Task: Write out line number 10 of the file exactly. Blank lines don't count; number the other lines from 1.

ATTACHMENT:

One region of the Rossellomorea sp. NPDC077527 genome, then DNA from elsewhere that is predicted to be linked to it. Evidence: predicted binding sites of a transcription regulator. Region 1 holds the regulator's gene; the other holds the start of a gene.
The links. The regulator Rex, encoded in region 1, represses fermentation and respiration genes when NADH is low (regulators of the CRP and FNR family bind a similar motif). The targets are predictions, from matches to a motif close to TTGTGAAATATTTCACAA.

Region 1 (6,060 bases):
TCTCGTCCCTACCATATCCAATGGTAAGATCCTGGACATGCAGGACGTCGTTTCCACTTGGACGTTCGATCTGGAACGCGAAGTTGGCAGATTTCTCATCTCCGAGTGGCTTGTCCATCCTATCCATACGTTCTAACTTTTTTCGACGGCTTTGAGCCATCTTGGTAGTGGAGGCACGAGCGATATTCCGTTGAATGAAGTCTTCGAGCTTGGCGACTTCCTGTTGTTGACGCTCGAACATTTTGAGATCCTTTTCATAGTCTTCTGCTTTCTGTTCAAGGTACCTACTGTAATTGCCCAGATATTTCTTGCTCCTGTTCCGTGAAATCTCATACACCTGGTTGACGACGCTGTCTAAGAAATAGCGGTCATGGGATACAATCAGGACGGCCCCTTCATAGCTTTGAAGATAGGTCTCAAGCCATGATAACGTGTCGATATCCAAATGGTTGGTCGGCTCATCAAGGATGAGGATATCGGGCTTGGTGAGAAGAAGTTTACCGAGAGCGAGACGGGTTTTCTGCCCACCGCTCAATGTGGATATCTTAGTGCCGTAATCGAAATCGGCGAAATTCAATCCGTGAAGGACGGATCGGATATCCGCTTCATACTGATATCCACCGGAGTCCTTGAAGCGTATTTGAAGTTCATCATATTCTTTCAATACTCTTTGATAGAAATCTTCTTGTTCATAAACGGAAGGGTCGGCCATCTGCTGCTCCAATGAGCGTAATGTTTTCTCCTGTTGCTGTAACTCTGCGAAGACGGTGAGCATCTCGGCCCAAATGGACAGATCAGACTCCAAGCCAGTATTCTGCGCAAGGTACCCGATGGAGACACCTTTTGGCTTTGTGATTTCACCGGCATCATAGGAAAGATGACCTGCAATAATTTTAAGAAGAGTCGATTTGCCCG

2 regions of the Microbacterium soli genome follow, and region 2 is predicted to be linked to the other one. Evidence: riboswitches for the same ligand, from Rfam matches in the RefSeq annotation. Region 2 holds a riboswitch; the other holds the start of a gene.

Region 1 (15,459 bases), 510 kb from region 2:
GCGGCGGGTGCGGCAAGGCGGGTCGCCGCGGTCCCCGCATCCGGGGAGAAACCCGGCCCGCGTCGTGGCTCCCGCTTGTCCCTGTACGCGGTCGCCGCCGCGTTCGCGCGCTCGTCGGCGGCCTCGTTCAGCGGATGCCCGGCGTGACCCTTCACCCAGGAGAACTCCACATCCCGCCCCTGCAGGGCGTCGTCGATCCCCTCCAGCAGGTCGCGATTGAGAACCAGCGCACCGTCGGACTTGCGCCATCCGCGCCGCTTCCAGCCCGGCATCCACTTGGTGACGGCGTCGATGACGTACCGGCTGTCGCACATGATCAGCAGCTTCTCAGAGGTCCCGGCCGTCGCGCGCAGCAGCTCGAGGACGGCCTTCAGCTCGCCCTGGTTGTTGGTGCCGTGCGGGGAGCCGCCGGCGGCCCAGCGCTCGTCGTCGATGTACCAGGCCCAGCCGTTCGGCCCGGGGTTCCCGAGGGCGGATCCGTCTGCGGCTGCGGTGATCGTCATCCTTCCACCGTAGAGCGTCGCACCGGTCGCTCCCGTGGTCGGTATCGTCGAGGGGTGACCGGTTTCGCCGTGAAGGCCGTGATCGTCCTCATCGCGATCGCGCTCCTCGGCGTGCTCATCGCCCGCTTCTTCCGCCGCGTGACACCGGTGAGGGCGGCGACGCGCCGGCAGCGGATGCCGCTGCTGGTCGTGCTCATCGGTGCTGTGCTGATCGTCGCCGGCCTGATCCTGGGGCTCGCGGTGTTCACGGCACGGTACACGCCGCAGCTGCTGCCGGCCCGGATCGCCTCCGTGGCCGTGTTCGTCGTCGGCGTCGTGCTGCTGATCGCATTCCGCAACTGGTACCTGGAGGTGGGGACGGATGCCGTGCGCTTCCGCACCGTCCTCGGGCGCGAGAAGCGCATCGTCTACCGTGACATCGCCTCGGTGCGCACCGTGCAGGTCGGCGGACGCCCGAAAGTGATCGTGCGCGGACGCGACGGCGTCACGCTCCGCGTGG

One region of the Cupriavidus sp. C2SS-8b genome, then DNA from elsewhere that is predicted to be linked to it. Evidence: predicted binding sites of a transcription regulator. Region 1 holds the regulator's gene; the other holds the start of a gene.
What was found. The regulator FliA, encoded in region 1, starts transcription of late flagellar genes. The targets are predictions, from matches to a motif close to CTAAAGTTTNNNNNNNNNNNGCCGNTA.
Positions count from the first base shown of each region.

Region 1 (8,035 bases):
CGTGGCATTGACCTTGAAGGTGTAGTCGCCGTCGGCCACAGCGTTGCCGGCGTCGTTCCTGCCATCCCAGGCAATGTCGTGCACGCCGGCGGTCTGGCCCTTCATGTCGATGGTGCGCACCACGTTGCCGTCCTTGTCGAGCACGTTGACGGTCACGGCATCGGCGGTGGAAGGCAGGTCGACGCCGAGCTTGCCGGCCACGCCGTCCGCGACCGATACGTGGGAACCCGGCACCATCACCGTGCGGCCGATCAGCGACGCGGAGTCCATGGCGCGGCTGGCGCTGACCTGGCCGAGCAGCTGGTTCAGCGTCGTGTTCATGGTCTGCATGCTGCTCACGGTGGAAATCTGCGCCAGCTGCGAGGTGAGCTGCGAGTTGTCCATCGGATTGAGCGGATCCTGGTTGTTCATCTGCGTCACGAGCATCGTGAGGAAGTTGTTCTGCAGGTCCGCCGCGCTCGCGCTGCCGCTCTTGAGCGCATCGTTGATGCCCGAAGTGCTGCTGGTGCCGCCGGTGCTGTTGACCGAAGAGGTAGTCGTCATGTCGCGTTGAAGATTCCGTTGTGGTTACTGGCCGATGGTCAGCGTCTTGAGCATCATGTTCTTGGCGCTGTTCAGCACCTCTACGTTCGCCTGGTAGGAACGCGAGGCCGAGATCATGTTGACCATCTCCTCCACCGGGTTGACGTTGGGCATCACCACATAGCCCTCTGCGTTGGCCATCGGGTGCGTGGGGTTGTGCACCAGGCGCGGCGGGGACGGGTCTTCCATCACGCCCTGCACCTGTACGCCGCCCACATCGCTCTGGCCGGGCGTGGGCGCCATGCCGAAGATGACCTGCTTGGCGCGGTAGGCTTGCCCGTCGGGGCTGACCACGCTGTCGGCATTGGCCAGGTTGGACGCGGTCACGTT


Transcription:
Positions count from the first base shown of each region.